Archive Of Standardized Exam Questions: Septic Arthritis


This page is dedicated to organizing various examples of standardized exam questions whose answer is septic arthritis. While this may seem a odd practice, it is useful to see multiple examples of how septic arthritis will be characterized on standardized exams (namely the boards and the shelf exams). This page is not meant to be used as a tradition question bank (as all of the answers will be the same), however seeing the classic “test” characterization for a disease is quite valuable.


Question # 1

A 5 year old girl is brought to the clinic one day after she develops a fever and has increasingly severe left knee pain/swelling. Her parents explain she was unable to sleep last night due to the severity of the pain. She is unable to bear weight on her left leg in the clinic, and appears visibly uncomfortable. Her temperature is 102.0°F, pulse is 115min, respirations are 26/min, and her blood pressure is 100/55 mm Hg. A physical exam reveals a swollen, red, warm, and tender left knee. The patient constantly keep the knee bent during the exam. She refuses to move the knee and resists passive movement of the knee. The rest of the physical exam is non contributory. What is the likely diagnosis?

Explanation: fever + swollen/tender knee = septic arthritis

Question # 2

A 7 year old boy is brought to the clinic because he is refusing to walk. All day today he has insisted that his mother carry him around everywhere, and he cries when anyone tries to move his left leg. About 8 days ago he was diagnosed with cellulitis. He completed a 7 day antibiotic course yesterday. HIs temperature is 102.2°F, blood pressure is 100/60 mm Hg, push si 120/min, and respirations are 19/min. A musculoskeletal exam demonstrates that the patient will scream when his left hip moved at all. He keeps this hip externally rotated. The rest of his physical exam is unremarkable. His joint is aspirated and labs are ordered:

Complete blood count:

  • Leukocytes: 30,000/µl
  • Neutrophils: 90%
  • Lymphocytes: 6%
  • Bands: 4%

Erythroid sedimentation rate: 55 mm/h

Synovial fluid analysis: 

  • Color: yellow
  • Clarity: turbid
  • Leukocytes: 120,000/µl
    • Neutrophils: 93%
  • Gram stain: negative
  • Culture: pending

Blood cultures have also been collected and are pending. What is the likely diagnosis in this pate?

Question # 3

A 6 year old boy is brought to the clinic because he is not feeling well. He has had a fever and left knee pain. About 2 weeks ago the child was diagnosed with bacterial pharyngitis, and he was given antibiotics to treat his illness. Two days ago is when he developed a fever and became fatigued. As of today he has been complaining of his left knee “hurting” and has been reluctant to walk on his own. His mother confirms that there has been no trauma to the child’s knee. The child’s temperature is 102.8°F, blood pressure is 100/50 mm Hg, pulse is 110/min, and respirations are 16/min. A physical exam reveals a left knee that is swollen and tender to palpation. The child appears to have significant pain with active range of motion and weight bearing. Laboratory results are collected and are shown below:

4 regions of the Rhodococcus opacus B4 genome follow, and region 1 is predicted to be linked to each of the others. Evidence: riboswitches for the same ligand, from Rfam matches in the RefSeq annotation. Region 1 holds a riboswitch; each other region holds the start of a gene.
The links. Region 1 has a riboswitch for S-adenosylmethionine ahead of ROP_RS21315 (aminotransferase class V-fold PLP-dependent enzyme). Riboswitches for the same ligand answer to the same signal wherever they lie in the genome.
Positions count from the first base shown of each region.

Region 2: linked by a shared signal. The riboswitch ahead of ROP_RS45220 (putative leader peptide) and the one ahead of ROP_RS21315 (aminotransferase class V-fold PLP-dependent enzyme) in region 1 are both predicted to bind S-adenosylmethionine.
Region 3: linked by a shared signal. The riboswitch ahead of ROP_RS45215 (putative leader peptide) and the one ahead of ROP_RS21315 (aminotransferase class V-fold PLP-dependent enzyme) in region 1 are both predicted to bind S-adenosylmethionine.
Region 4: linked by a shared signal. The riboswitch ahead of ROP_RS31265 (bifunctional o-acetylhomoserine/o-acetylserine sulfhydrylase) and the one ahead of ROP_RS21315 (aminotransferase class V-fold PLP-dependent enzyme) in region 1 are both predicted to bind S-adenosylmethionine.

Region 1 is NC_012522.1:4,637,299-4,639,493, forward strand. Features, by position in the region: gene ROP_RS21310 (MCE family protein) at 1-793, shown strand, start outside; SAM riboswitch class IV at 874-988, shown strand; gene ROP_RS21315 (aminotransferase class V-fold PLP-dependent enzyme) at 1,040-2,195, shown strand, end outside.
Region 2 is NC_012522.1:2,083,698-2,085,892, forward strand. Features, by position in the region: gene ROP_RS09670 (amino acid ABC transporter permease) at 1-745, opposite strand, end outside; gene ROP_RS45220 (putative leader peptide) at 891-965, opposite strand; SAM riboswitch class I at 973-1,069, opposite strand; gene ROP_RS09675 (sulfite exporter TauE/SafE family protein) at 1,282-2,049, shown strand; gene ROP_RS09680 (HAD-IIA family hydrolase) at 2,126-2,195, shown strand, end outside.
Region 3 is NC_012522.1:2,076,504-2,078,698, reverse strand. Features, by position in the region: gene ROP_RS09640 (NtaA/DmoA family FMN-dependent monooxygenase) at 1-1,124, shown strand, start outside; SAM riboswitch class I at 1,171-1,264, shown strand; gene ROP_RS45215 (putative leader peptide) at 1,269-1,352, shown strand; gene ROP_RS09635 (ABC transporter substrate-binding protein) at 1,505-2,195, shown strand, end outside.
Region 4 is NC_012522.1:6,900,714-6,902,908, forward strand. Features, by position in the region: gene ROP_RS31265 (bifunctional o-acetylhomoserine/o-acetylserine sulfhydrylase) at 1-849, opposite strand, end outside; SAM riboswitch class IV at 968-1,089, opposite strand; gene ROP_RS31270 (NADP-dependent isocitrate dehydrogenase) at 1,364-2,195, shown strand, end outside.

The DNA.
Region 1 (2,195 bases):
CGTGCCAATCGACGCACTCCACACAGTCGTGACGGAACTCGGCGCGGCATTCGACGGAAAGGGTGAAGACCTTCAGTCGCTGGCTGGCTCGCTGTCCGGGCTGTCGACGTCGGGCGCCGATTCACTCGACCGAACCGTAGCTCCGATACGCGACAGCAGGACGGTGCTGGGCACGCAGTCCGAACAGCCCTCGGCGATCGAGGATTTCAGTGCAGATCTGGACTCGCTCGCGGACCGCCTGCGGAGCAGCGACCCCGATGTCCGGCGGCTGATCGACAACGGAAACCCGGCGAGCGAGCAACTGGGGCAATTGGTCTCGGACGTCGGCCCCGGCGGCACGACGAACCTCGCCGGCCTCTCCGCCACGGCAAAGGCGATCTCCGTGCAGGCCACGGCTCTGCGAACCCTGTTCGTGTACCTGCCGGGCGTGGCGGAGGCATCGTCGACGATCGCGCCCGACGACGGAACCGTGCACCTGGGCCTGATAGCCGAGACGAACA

Complete blood count: 

  • Leukocytes: 15,100/µL
  • Hemoglobin: 12.2g/dL
  • Platelets: 280,000/µL

Immunological studies:

  • CRP: 65 mg/L
  • ESR: 45 mm/h

An X-ry shows left knee fusion as well as overlying soft tissue swelling. What diagnosis should be strongly considered in this patient?

Question # 4

A 24 year old woman comes to the hospital because she has had a fever and right knee pain of the past 2 days. She denies having a cough, abodminla pain, or any dysuria. Her past medical history is unremarkable. The patient’s temperature is 102.5°F, pulse is 115/min, respirations are 15/min, and blood pressure is 115/70 mm Hg. A physical exam reveals a free raised erythematous papules present on both aplms. The right knee is warm to the touch, erythemtaotus, and tender. There appears to be a moderate sized effusion. Passive flexion of the knee is limited due to pain. Analysis of joint fluid aspirated from the right knee shows a leukocyte count of 40,000/mm3 (85% segmented neutrophils and 15% lymphocytes). A Gram stain of this joint fluid and microscopic examination for crystals are negative. What diagnosis explains this clinical picture?

Explanation: absence of anything on gram stain does not RULE OUT septic arthritis in this setting.

Question # 5

A 25-year-old woman comes to the clinic because she has been experiencing pain in her joints for the past 9 days. She first had pain in her left elbow, and then her left shoulder, and now has pain, redness, and swelling in her right knee that began 3 days ago. Her previous elbow and shoulder pain has resolved as of now. She denies any history of trauma. She is sexually active, and she and her partner use condoms for contraception inconsistently. Examination of the patient’s right knee shows reveals a warm, tender, swollen, and erythematous joint. Range of motion of the knee is limited to 15 degrees of flexion. The rest of the physical exam is non-contributory. Aspiration of the joint fluid yields a cloudy fluid with a leukocyte count of 19,200/mm³ (95% segmented neutrophils). A gram stain will likely confirm what diagnosis?

Explanation: migratory arthralgias + inconsistent condom usage + increased leukocytes in joint tap = septic arthritis (likely caused by gonorrhea)


Page Updated: 11.18.2016